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Complementary and Alternative Therapies for Autism
A diverse range of complementary and alternative therapies exist all over the world and these are becoming more and more assessable and well known by the general public. Although these therapies may not all be generally excepted as being effective or have undergone the same trials and research as some conventional medicine, over and over again they prove to help people, in some cases where conventional medicine has failed.
Although the terms complementary and alternative therapy are sometimes used interchangeably there are clear differences between the two and which therapies each term actually covers. Complementary therapies are those that are generally used alongside conventional medical treatments. This practice is also referred to as integrative medicine by some.
Alternative therapies are used exclusively instead of the commonly used conventional treatments.
As these therapies become more widely known and used by more and more people their effectiveness can be better recorded and understood meaning that they can be adapted and used to help more people in future.
It is easy to understand why parents of children with lifelong disabilities and special needs such as autism would seek out any treatments that may help their children to have a better quality of life. This is even more so when conventional medicine fails to provide answers or lead to improvements.
The treatments and other resources that may be available can vary due to the area that the family live in and even what doctors they see. Being able to research and chose interventions for their child can help parents feel more involved in their the care that their child is receiving and help them to feel that they are actively trying to help them. It is very important to research claims made and consider whether the particular therapy will be appropriate for the child in question. Autism can be a greatly variable condition and so it can be the case that what works well for one child, will not be so successful for another. This can apply even for siblings and other family members. Plenty of time should be taken to find out what will happen at any type of therapy session to ensure that you are well informed and can make better judgements about the appropriateness and also be able to explain the therapy and procedures to the child, if appropriate so that they know what to expect and why it is happening.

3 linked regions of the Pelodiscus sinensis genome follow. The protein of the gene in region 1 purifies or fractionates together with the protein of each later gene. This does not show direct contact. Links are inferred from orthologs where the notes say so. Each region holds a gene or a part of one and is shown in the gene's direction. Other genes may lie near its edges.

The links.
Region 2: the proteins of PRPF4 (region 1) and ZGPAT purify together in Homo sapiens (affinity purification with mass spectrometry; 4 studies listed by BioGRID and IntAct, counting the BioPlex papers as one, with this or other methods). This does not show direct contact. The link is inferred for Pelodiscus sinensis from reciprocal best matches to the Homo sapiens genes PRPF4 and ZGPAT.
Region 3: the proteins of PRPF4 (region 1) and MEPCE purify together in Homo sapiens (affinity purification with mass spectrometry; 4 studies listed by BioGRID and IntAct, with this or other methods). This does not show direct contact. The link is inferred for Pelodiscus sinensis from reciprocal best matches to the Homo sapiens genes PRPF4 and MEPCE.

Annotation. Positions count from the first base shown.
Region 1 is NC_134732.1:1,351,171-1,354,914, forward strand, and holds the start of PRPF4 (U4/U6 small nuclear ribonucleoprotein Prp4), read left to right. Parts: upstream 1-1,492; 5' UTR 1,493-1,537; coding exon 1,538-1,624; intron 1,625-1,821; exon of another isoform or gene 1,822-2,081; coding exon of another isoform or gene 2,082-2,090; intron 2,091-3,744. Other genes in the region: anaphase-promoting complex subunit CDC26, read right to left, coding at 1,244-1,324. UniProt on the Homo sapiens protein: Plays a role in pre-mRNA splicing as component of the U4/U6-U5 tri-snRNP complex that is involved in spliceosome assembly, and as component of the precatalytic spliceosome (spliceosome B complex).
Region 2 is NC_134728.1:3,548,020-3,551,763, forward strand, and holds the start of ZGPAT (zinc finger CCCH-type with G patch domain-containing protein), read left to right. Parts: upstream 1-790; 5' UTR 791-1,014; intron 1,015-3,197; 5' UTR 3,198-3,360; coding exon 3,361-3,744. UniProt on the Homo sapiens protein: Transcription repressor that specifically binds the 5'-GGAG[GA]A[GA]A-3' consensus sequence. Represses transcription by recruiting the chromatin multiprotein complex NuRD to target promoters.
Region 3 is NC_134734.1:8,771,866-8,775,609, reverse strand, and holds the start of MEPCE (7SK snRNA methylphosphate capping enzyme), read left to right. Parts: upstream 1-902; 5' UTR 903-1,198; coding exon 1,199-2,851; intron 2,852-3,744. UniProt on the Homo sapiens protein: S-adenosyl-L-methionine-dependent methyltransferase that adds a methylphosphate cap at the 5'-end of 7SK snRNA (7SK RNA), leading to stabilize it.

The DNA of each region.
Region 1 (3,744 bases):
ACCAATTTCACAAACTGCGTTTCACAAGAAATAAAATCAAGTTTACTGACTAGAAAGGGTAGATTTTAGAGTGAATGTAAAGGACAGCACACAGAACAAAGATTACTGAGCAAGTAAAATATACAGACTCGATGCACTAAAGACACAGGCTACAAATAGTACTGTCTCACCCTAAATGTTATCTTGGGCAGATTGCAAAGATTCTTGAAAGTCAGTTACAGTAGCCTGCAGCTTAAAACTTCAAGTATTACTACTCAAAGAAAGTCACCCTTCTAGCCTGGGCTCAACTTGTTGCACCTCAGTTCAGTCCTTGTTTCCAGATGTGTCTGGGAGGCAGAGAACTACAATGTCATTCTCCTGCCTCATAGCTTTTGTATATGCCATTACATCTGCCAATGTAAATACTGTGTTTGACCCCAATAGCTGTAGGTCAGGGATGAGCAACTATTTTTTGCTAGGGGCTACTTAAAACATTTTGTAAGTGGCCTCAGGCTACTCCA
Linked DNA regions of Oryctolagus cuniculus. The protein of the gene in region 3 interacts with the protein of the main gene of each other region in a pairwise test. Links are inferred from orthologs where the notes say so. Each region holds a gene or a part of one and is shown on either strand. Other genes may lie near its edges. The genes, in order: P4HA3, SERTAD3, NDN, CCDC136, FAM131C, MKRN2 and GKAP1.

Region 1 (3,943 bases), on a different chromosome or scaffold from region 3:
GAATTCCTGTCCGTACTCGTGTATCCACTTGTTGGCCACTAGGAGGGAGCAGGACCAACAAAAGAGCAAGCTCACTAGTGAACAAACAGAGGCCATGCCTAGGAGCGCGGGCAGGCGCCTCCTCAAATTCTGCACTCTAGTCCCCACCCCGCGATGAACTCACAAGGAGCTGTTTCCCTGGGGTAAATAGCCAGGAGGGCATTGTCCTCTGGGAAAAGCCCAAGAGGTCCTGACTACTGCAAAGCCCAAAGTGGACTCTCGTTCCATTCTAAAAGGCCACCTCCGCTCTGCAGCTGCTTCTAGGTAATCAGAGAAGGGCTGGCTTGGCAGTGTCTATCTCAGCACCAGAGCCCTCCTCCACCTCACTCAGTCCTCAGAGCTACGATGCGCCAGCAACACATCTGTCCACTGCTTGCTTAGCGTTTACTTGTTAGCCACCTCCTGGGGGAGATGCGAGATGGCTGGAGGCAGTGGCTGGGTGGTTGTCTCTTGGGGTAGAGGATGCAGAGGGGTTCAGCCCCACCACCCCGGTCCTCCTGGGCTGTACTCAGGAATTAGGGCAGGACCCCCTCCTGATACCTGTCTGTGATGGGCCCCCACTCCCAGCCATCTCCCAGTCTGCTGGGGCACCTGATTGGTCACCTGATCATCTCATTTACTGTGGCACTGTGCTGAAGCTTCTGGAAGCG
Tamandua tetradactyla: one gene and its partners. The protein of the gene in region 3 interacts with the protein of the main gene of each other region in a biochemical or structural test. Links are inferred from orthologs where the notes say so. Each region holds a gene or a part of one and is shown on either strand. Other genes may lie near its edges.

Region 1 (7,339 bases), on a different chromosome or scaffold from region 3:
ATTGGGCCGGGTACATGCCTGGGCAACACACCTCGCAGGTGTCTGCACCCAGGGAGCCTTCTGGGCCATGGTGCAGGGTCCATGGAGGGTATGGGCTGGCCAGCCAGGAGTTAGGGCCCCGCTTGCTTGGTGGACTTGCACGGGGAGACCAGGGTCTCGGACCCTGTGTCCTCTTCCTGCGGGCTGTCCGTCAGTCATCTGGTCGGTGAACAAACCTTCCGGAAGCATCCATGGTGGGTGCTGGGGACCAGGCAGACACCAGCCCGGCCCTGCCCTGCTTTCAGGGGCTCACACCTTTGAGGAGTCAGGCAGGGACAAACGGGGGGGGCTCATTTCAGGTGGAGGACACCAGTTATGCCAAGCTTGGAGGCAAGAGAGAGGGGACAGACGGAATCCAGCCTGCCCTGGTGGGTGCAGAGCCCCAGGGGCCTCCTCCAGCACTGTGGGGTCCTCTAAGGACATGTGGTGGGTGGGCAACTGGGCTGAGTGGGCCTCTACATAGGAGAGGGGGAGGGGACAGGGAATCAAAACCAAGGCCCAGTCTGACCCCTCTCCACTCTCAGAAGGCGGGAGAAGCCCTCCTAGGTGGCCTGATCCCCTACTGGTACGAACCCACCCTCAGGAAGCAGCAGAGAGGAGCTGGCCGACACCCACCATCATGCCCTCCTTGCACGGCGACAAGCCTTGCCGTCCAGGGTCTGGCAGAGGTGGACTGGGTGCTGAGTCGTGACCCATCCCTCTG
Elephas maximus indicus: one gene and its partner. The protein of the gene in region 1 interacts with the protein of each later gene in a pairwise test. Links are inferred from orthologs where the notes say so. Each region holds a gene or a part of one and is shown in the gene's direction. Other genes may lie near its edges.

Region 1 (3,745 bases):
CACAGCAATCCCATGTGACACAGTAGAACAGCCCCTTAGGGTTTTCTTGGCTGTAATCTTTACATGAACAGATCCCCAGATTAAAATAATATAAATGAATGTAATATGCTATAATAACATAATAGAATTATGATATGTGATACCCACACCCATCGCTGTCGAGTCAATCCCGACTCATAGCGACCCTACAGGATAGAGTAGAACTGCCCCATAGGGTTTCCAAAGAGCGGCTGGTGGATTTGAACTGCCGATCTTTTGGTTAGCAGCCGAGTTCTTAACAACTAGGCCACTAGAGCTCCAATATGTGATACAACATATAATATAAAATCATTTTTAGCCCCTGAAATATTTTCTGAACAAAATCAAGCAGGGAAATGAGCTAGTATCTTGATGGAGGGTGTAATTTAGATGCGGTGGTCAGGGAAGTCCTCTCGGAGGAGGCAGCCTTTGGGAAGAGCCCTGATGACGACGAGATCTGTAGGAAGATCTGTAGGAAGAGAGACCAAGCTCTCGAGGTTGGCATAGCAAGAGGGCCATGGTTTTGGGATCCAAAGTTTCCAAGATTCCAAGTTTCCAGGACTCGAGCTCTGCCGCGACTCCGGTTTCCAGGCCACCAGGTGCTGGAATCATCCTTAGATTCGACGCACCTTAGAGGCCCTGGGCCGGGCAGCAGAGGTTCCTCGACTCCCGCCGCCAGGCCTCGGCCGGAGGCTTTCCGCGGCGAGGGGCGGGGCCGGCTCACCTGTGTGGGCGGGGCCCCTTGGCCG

A Selection of Therapies
Ayurveda – This holistic system of medicine focuses on achieving and maintaining a balance between the mind, body and spirit rather than on fixing symptoms. Diet and cleansing the body of toxins are important parts of Ayurveda medicine and treatments can include fasting, special diets, massage, meditation and yoga.
Homeopathy – Homeopathy was developed at the end of the 18th century and centres around the Law of similars. This theory states that if a substance causes a symptom or illness then it can be used in tiny amounts to stimulate the body into healing that symptom even when caused by something else. Remedies are selected based on each patient’s symptoms and also emotional state, general constitution and lifestyle. Each remedy is greatly diluted and can be derived from many sources such as herbs, minerals, animals and flowers.
Animal Assisted Therapy – Interacting with animals is believed by many people to reduce stress, promote positivity and a sense of well-being as well as increasing communication and motivation. Many children enjoy interacting with animals and may feel less pressure from being around them. Strong bonds can form between a child and animal and being around and caring for animals can help with many additional skills such as fine motor skills and encouraging a child to be more active or social. Caring for an animal can also raise self-esteem and self-worth.